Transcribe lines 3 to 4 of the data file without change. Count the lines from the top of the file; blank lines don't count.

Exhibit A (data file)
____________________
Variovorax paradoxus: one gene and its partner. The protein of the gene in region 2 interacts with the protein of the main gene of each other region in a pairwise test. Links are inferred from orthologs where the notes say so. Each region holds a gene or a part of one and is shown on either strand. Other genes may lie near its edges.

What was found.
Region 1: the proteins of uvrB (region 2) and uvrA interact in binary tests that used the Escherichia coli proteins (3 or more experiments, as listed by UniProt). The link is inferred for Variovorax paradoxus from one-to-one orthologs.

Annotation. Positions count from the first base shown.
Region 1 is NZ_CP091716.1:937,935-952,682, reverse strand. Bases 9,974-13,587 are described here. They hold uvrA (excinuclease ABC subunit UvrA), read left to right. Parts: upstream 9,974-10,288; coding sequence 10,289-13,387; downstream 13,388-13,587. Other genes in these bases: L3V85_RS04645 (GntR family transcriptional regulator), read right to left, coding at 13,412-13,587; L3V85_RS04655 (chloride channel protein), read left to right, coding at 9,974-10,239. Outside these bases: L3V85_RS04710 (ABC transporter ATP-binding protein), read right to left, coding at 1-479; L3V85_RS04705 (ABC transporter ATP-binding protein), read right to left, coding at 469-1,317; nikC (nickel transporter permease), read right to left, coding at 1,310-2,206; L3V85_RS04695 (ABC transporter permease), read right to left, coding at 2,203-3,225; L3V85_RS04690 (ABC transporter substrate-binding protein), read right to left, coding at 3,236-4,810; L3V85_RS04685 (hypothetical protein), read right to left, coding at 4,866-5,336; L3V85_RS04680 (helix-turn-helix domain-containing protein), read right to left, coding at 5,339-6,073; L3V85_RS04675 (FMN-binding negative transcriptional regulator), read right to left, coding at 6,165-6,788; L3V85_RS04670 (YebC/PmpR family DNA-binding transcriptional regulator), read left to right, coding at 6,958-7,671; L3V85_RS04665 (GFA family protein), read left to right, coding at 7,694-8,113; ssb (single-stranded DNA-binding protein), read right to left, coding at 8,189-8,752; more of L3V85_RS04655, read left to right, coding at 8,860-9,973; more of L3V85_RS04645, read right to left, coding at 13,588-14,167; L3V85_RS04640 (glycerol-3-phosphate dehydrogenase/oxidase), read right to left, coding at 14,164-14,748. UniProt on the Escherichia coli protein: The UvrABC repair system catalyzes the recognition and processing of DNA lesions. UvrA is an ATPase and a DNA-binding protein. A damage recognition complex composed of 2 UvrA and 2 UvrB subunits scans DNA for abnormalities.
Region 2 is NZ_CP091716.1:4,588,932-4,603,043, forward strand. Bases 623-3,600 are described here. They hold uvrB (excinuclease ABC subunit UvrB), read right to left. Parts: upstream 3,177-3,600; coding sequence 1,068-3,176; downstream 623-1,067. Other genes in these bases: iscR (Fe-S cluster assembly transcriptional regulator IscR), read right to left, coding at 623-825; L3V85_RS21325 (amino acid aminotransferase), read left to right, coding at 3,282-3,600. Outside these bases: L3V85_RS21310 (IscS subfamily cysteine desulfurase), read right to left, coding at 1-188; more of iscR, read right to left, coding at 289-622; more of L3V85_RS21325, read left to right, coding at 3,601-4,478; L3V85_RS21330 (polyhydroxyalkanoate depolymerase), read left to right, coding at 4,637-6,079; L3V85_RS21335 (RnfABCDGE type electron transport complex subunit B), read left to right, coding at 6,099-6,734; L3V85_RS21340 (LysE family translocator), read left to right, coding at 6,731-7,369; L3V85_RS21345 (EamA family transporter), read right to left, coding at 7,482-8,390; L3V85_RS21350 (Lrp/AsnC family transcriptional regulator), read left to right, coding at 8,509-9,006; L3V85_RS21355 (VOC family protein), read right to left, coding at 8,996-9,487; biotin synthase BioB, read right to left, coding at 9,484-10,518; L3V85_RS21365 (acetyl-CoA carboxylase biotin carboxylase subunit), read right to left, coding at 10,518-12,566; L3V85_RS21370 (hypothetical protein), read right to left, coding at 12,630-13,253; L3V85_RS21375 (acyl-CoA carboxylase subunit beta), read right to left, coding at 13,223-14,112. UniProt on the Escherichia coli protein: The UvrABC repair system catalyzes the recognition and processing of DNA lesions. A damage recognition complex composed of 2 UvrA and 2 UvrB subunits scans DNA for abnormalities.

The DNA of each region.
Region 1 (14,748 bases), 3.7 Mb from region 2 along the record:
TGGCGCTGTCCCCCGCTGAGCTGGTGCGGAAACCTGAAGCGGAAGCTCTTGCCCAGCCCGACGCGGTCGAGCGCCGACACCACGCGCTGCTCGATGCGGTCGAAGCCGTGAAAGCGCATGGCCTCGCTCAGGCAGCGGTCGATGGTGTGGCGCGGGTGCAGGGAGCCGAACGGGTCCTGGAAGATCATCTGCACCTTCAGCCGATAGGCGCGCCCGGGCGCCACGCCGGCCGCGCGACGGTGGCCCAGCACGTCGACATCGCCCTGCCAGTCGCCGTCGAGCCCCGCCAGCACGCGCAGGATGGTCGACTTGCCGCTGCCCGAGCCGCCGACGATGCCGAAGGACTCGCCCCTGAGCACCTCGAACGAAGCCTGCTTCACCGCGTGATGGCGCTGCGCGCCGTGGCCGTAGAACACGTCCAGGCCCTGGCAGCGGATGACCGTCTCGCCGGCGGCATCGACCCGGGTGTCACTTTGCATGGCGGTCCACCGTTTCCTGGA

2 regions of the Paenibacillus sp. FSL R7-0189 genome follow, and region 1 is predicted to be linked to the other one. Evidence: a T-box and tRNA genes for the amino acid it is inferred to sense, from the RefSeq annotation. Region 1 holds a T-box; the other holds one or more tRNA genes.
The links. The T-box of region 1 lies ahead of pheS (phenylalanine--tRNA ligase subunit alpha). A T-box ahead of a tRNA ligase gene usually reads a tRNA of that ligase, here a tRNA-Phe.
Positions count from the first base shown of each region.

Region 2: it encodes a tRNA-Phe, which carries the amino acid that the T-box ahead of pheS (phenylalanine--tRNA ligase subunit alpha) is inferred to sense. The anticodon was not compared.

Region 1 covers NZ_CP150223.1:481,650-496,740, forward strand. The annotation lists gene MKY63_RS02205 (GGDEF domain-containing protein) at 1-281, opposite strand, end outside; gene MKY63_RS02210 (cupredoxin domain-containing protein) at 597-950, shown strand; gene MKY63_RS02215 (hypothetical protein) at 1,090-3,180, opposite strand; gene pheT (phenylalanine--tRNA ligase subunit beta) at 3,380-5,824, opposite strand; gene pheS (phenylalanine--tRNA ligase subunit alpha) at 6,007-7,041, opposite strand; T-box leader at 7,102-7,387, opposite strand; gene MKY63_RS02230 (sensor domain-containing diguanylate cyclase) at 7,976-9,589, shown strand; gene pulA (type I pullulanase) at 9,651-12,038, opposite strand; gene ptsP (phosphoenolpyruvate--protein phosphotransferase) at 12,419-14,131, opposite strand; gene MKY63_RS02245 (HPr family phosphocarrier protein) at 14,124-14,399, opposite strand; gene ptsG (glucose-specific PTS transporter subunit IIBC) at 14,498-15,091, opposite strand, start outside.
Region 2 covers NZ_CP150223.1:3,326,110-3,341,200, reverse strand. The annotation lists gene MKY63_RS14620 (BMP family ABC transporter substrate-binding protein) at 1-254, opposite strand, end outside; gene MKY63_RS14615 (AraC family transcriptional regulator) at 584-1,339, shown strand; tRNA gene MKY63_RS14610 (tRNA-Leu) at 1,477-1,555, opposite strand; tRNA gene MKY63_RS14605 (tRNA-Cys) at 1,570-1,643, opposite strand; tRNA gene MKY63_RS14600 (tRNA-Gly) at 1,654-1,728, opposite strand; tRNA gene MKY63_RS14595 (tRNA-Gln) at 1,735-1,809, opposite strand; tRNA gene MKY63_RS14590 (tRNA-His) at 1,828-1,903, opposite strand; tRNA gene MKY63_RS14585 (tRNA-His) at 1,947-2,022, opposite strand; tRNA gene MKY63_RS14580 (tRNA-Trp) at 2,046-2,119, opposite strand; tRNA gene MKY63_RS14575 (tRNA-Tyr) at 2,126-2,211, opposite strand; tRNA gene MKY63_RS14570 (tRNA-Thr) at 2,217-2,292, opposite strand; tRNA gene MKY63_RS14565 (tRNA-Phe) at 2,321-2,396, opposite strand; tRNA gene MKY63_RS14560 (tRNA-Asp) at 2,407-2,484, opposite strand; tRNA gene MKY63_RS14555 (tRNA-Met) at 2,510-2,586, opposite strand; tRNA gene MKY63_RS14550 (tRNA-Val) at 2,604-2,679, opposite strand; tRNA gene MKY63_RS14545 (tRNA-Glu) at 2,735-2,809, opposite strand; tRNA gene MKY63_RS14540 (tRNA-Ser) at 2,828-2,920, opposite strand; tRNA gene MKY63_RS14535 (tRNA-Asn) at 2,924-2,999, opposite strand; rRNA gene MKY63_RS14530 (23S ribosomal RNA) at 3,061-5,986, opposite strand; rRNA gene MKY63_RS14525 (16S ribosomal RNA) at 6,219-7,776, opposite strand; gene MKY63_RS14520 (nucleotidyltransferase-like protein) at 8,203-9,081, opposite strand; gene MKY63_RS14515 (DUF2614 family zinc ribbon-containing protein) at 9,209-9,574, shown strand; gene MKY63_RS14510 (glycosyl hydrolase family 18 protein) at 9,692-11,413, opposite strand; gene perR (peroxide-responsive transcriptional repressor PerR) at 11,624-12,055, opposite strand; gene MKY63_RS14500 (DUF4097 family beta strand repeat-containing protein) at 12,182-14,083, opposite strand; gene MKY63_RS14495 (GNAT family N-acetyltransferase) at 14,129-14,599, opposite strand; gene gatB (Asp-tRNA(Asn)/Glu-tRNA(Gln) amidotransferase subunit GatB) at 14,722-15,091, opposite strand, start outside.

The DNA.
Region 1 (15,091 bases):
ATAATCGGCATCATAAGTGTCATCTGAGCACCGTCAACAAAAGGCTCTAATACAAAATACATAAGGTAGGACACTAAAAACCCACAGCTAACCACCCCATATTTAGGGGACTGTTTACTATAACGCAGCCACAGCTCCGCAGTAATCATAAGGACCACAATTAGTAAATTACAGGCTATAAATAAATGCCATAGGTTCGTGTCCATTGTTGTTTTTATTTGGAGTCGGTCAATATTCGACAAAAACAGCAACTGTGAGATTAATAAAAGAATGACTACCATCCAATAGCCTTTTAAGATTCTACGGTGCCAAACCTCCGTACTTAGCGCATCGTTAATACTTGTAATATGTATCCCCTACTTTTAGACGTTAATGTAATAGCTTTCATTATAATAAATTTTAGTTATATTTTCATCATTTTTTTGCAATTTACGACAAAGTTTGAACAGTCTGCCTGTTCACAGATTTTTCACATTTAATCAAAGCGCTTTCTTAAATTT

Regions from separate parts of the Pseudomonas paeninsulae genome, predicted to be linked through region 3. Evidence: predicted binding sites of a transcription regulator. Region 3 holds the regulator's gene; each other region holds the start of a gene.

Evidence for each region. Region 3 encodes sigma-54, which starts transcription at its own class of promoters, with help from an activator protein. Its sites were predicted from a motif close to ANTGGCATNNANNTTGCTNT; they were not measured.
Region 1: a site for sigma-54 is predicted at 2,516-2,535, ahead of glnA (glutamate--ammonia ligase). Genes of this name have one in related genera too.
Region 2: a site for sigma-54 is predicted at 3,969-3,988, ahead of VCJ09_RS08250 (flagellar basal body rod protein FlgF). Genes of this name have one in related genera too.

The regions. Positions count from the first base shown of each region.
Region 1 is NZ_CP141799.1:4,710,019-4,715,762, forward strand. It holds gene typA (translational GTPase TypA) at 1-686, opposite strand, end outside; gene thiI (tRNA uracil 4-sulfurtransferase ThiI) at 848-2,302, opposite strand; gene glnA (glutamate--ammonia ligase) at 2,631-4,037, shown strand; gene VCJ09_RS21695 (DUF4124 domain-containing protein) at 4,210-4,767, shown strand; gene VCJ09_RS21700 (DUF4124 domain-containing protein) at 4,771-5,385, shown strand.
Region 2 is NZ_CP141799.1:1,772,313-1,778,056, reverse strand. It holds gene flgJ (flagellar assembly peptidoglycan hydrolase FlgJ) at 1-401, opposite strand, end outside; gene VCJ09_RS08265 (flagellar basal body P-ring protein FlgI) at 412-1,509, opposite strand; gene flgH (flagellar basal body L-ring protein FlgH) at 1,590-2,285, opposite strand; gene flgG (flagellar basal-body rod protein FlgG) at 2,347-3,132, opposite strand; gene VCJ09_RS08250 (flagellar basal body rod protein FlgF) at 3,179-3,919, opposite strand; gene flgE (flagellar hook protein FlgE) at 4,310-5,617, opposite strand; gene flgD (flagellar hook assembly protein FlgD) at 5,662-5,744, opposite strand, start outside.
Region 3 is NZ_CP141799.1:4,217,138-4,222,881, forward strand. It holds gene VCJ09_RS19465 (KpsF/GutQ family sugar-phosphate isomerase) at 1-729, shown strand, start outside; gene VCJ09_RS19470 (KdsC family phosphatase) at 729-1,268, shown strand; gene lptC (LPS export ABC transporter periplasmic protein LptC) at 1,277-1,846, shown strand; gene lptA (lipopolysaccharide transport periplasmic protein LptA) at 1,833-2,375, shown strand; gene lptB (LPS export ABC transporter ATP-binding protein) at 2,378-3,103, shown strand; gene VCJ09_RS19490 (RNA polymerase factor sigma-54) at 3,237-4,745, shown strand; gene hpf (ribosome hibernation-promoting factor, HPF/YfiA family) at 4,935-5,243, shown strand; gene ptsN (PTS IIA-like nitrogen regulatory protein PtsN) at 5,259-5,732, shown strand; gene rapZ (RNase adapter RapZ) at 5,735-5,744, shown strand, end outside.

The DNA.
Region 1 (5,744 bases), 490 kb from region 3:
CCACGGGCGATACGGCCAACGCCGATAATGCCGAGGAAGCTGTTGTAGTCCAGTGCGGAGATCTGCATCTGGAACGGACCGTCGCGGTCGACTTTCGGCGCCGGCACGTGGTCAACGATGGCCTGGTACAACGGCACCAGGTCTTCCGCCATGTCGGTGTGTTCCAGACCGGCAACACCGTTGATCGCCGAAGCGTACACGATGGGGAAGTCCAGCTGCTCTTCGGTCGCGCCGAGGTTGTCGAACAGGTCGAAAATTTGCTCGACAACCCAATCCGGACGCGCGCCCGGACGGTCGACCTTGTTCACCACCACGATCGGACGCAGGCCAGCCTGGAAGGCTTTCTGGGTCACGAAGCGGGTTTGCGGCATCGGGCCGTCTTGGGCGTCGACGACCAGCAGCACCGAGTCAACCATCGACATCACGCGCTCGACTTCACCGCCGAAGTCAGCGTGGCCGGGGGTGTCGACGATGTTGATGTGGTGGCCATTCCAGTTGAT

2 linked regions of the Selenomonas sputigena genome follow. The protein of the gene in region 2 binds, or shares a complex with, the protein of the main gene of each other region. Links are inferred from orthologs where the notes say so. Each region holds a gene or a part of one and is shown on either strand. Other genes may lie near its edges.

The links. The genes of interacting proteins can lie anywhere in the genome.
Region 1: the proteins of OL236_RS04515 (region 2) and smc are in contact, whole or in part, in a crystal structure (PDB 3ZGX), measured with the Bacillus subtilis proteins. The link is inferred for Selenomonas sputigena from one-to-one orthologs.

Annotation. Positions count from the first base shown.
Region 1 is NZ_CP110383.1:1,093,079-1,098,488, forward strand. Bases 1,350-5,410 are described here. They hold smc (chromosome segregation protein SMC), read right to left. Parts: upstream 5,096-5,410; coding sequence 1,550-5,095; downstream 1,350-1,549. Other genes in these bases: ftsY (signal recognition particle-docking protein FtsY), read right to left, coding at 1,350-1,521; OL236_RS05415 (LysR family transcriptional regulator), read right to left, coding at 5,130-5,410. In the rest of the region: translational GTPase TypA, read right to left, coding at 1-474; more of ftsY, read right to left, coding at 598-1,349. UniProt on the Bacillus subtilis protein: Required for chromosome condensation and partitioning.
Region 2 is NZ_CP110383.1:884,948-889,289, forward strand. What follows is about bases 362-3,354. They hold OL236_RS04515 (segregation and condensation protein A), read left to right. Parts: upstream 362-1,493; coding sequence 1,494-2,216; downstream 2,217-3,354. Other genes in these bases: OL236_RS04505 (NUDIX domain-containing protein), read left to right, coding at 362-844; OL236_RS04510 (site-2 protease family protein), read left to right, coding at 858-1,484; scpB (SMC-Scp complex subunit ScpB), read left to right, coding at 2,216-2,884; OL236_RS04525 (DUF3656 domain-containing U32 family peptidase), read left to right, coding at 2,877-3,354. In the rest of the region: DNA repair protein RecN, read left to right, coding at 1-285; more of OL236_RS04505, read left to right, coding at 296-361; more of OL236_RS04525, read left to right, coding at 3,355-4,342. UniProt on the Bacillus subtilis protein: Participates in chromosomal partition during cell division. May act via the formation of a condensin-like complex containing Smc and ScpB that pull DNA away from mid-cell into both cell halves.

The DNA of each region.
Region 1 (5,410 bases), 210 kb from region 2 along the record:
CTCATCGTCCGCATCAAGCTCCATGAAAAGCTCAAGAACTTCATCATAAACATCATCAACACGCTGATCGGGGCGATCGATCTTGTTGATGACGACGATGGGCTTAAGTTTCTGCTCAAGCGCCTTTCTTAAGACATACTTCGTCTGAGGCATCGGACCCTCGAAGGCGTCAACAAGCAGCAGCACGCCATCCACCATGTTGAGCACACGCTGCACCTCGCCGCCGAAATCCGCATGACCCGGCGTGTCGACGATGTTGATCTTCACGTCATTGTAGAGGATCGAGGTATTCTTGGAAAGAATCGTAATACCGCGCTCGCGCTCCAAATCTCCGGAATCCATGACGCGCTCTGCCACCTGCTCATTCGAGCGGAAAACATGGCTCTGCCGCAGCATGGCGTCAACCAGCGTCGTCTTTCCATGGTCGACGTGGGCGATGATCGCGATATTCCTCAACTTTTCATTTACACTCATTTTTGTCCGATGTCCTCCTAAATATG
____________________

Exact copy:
Region 1: the proteins of uvrB (region 2) and uvrA interact in binary tests that used the Escherichia coli proteins (3 or more experiments, as listed by UniProt). The link is inferred for Variovorax paradoxus from one-to-one orthologs.

Annotation. Positions count from the first base shown.